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October 23, 2014
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PRO, UCR set to clinch deals

Oscar Aguad (left), Julio Cobos (second from left) and Buenos Aires City Mayor Mauricio Macri (second from right) are seen at a meeting in Mendoza earlier this year.

Potential accords in Córdoba prompt infighting within non-Peronist UNEN front

With a year to go before the PASO primaries, the PRO party led by Buenos Aires City Mayor Mauricio Macri and the Radical (UCR) party have already signed electoral deals in 10 provinces — a scenario that has led to infighting inside the non-Peronist alliance known as Broad Front-UNEN. Last week’s photo-op between Macri and several UCR politicians, who will be joining forces for the elections in the Córdoba province district of Marcos Juárez, has been signalled as the main example of what conservative Radicals and PRO party leaders aim to replicate throughout the province and, eventually, the country.

Local or provincial alliances have also been established in Mendoza, Tucumán, La Pampa and Catamarca provinces. Radical candidates Eduardo Costa (Santa Cruz) and Julio Martínez (La Rioja) may also receive support from the PRO party, whose presence is virtually non-existent in those districts.

In Córdoba, national lawmaker Oscar Aguad, Río Cuarto Mayor Juan Jure and Córdoba City Mayor Ramón Mestre all favour an alliance with Macri’s political force, with the two former even wanting to include centre-left Senator Luis Juez in the talks — although Mestre resists such aspirations.

The Córdoba mayor’s administration has been plagued with corruption scandals and his public image among Córdoba City’s inhabitants is at an all-time low. But Mestre remains as the top UCR leader in the province (polls reveal Mestre’s image is still strong in the province’s interior), so Macri allies feel they “need” him in the talks.

The Radical party ended second in the province in last year’s midterms — just four points behind the Peronist Party (PJ). The PRO party mustered 14 percent of the votes.

“UNEN needs to dare to welcome new forces. The PRO could has a minimum 10 points, which may decide the results of a gubernatorial election,” Aguad said.

“We have until December — no more than that. There’s four more months two go,” a PRO party source told La Voz del Interior newspaper yesterday.

In La Pampa, Radical Senator Juan Carlos Marino said that an accord with PRO at the provincial level was needed to win the elections. “But at the national level I will respect whatever the (Radical) party decides,” he said.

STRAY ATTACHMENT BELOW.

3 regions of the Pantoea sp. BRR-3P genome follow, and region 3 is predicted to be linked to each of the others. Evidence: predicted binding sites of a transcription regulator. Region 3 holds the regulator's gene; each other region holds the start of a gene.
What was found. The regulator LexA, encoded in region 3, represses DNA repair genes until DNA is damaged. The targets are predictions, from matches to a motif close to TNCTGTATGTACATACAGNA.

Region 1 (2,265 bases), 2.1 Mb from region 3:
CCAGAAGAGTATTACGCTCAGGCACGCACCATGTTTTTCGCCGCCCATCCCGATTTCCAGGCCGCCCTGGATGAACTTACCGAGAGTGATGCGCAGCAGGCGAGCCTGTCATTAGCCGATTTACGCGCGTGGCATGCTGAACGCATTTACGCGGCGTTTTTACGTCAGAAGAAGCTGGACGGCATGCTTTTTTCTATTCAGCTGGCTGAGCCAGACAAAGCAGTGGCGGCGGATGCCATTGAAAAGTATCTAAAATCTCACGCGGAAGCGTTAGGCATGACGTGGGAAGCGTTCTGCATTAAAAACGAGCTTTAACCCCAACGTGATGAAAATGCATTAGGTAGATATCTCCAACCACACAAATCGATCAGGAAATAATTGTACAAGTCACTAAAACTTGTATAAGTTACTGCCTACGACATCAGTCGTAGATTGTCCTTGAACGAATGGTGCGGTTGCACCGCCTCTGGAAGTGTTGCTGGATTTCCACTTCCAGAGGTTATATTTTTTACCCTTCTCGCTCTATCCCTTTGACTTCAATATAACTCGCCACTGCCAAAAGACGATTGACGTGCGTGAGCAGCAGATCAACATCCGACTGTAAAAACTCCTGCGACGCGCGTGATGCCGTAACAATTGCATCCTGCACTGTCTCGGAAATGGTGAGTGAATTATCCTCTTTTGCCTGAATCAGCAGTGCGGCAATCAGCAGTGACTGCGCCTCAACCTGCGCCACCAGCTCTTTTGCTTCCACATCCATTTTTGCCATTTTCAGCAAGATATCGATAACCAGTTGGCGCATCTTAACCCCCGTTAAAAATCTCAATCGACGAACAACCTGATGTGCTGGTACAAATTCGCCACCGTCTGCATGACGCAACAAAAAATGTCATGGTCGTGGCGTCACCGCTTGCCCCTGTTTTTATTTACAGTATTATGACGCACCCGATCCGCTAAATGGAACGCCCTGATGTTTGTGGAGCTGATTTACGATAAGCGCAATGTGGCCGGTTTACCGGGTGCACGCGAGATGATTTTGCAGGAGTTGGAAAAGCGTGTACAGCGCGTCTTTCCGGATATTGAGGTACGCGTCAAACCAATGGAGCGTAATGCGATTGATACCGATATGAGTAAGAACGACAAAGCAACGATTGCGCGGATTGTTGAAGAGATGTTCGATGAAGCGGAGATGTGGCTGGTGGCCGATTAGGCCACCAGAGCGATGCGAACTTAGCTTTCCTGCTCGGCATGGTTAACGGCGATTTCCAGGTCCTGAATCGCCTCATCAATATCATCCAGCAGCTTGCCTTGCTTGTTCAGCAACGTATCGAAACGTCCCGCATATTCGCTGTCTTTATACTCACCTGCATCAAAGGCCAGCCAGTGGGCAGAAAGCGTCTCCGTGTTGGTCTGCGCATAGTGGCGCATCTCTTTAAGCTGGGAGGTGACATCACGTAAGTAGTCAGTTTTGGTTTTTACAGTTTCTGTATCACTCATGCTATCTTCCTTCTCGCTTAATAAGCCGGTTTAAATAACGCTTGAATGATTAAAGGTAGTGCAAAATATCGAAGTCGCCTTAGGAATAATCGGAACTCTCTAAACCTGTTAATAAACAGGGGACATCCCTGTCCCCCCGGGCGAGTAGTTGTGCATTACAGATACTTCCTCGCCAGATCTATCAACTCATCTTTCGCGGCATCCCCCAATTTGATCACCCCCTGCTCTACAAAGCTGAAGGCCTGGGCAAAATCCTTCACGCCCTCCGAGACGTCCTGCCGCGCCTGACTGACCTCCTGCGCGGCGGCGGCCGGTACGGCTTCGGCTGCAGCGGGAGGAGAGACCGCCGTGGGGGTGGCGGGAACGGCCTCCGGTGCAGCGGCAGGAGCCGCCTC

The UCR candidate in the district is Santa Rosa Mayor Francisco Torroba, who can surely use some “assistance” from the PRO, who mustered almost 20 percent of the votes last year by setting up a ticket headed by former soccer player Carlos Mac Allister.

In Entre Ríos, many parties opposed to Kirchnerite governor Sergio Urribarri are willing to present a joint ticket headed by farming leader Alfredo De Angeli.

Problems arise in provinces holding their gubernatorial elections the same day as the general elections, like Mendoza. The Radical Alfredo Cornejo, mayor of Godoy Cruz, is on good terms with Macri. But should a PRO-UCR deal be signed in the district, it is still unclear which national candidate will be on the ticket — Macri or the Broad Front-UNEN contender?

Things are clearer in the northern Formosa province, ruled by Victory Front (FpV) ally Gildo Insfrán since 1995.

“Whoever wants to win the elections, needs to join forces with everyone else. That’s the only way of getting Insfrán out of office,” Radical leader and gubernatorial candidate Ricardo Buryaille said.

During the last few days, Macri has been rallying in the key province of Buenos Aires, which makes up 38 percent of the national vote. There, he took aim at both Governor Daniel Scioli and Renewal Front leader Sergio Massa. (In turn, Scioli — who also wants to run for president — began campaigning in the City by visiting Villa 21 in the neighbourhood of Barracas.)

BA province is a critical district for Macri. Last year, PRO failed to present a ticket of its own while its leaders insisted they had signed a verbal deal with Renewal Front leader Sergio Massa, which several Massa allies dismissed during and after the elections.

Radical leaders are not performing well, either, especially after the ill-fated joint ticket between UCR lawmaker Ricardo Alfonsín and dissident Peronist Francisco de Narváez that proved to be a failure for both forces. GEN party leader Margarita Stolbizer, UNEN’s strongest performer, has already said she will not run for governor this time.

However, a UCR-PRO deal in BA province is far from near, as centre-left Radicals are still strong in the district. Some of the main Broad Front-UNEN leaders in the district, like Stolbizer, have voiced their opposition to any kind of deal with Macri.

Other UNEN politicians linked to progressive stances, like Libres del Sur and Project South led by Fernando “Pino” Solanas have ruled out any chances of setting up an alliance with Macri.

Recent polls for the 2015 general elections show a technical tie between Macri, Massa and Scioli, with each of them mustering some 20-25 percent of the votes should the elections be held today. This has led the City mayor to attack his competitors in recent media appearances.

Herald staff

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